Press Releases

Democratic Lawmakers Call for Hearing on Export-Import Bank

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Washington, DC, February 6, 2014 | comments

In the face of a Republican agenda that seeks to erode consumer protection and undermine Wall Street reform, Democratic members of the Financial Services Committee have called for a renewed focus on a legislative goal that is proven to preserve and create U.S. jobs by helping American businesses compete internationally for opportunities to export goods and services.

In a letter to Committee Chairman Jeb Hensarling (R-TX) and Subcommittee Chair John Campbell (R-CA), 26 Democratic members of the Committee have called for a hearing to examine the issues surrounding the reauthorization of the U.S. Export-Import Bank, a financially self-sustaining agency that has helped maintain or create 1.2 million U.S. jobs over the past five years.

Led by Representatives Wm. Lacy Clay (D-MO), Gwen Moore (D-WI), Denny Heck (D-WA) and Maxine Waters (D-CA), the letter touts the Bank’s importance in leveling the playing field for U.S. businesses that compete in the global economy. It also underscores the Export-Import Bank’s profitability, sustaining itself while returning billions to the Treasury. Rep. Waters is the top Democrat on the Committee and Rep. Clay is Ranking Member of the Subcommittee on Monetary Policy and Trade.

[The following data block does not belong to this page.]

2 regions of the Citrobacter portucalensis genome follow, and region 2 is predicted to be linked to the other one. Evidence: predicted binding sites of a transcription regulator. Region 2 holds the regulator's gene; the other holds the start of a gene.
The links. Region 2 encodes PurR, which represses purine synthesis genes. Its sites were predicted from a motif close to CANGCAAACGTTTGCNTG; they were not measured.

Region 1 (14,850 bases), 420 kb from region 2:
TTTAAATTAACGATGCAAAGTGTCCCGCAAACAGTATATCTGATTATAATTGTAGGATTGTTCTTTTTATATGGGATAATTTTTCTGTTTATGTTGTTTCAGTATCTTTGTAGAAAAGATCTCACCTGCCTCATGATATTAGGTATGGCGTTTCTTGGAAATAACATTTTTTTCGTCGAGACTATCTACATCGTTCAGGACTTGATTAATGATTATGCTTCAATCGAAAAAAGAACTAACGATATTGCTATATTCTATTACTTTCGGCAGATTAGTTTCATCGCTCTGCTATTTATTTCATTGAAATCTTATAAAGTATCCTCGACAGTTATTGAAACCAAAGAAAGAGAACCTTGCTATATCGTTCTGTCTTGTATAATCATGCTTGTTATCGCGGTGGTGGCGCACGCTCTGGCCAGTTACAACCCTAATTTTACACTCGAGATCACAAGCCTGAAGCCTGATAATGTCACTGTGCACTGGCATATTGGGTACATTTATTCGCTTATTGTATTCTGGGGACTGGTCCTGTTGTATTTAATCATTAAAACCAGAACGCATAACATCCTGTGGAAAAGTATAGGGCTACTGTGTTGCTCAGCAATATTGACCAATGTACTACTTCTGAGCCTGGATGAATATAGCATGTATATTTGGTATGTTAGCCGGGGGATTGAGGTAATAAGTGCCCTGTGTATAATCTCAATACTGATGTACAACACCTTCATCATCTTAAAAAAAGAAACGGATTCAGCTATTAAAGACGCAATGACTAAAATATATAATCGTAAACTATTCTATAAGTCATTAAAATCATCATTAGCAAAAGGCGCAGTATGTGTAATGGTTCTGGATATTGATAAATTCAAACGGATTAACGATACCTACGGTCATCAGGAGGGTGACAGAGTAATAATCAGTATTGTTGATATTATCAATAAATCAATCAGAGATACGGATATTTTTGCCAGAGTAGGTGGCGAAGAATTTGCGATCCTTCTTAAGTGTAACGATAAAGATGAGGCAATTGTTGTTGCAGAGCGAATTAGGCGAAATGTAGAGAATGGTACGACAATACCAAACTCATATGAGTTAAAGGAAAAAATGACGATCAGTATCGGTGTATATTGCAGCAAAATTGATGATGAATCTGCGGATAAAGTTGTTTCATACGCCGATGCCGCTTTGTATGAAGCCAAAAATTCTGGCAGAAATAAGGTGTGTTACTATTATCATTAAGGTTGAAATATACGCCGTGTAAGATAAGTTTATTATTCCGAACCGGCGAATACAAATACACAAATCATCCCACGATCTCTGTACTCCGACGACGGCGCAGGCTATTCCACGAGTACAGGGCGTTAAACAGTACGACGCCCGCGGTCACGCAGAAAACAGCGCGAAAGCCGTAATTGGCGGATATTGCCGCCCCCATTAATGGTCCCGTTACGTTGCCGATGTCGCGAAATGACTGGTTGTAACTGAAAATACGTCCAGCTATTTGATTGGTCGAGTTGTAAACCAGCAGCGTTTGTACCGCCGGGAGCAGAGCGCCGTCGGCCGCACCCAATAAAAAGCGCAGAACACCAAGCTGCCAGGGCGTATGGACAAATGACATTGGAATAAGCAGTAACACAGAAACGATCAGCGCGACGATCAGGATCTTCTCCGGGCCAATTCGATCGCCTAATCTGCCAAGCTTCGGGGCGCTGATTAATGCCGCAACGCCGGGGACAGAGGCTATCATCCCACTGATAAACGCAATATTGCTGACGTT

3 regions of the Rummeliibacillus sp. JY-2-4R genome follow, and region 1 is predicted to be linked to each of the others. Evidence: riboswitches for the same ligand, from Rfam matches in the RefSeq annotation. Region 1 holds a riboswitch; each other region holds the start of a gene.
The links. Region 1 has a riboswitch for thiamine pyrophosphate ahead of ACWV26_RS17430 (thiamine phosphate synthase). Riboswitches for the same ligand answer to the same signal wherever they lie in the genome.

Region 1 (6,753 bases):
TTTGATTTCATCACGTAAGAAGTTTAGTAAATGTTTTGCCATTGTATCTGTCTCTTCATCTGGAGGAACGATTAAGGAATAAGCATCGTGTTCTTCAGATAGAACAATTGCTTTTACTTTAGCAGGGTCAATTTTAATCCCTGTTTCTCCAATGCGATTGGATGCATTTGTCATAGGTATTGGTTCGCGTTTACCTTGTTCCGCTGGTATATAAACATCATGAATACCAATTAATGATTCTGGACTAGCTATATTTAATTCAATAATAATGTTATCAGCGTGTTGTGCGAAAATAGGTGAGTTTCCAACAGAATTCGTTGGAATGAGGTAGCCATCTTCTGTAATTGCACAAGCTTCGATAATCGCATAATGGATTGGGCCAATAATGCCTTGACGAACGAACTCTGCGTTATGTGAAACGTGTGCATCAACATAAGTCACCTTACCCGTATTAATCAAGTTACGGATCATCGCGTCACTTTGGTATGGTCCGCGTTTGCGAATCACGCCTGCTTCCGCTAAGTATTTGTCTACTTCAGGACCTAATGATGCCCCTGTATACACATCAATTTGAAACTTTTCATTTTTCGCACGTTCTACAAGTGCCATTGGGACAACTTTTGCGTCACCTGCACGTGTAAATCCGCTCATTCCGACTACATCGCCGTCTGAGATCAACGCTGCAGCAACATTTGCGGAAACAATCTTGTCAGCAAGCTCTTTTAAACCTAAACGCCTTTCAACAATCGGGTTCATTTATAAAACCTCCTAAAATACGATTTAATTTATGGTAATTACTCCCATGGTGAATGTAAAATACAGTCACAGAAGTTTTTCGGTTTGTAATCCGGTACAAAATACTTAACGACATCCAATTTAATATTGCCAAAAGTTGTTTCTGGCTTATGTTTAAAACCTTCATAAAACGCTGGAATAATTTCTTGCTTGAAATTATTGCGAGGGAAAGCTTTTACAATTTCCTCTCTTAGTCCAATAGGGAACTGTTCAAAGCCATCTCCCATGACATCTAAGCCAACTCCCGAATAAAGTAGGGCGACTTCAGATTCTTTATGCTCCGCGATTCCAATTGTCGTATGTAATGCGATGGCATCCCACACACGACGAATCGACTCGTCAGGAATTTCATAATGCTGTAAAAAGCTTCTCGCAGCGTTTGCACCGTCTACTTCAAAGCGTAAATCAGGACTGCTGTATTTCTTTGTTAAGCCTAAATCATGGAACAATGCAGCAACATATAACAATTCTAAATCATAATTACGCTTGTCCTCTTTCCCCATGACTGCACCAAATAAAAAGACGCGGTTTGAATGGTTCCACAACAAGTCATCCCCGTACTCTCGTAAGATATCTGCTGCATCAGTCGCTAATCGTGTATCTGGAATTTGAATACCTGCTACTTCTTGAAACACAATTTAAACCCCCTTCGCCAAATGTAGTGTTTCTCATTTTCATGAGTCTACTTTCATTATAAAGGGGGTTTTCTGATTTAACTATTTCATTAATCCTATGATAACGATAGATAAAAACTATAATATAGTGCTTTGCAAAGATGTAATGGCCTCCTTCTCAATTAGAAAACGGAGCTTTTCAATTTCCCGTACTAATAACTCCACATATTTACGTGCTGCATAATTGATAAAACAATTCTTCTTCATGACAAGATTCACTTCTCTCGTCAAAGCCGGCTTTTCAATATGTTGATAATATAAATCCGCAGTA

“The reauthorization of the Export-Import Bank is vital to growing our economy, generating good jobs for American workers, and expanding business opportunities for our best companies,” said Rep. Wm. Lacy Clay. “I urge the Chairman to schedule a hearing on its reauthorization at the earliest possible opportunity.”

“The bottom line is that the Export-Import Bank supports American jobs. I urge my Republican colleagues to act swiftly to reauthorize this proven jobs engine,” said Rep. Gwen Moore.

Unless Congress acts, the charter of the Export-Import Bank will expire on September 30, 2014.

“Reauthorizing the Export-Import Bank will reduce the deficit and create good-paying jobs right here in America,” Rep. Denny Heck said. “Last year the Ex-Im Bank helped American businesses in all 50 states sell American-made products to overseas buyers. It is urgent that Congress reaches a bipartisan reauthorization agreement so U.S. companies can continue competing in the global marketplace.”

The lawmakers also point out that failing to reauthorize the Bank’s charter will hurt the competitiveness of U.S. businesses in the global marketplace in favor of foreign firms.

Rep. Waters said, “The Export-Import Bank sustains hundreds of thousands of jobs and levels the playing field so that American businesses, large and small, can compete successfully in global markets. Its reauthorization should be quick and without controversy.”

The letter was delivered to Chairman Hensarling today. Full text of the letter is below. A signed copy can be viewed here.

 

February 6, 2014
 

The Honorable Jeb Hensarling
Chairman
House Financial Services Committee

The Honorable John Campbell
Chairman
House Financial Services Subcommittee on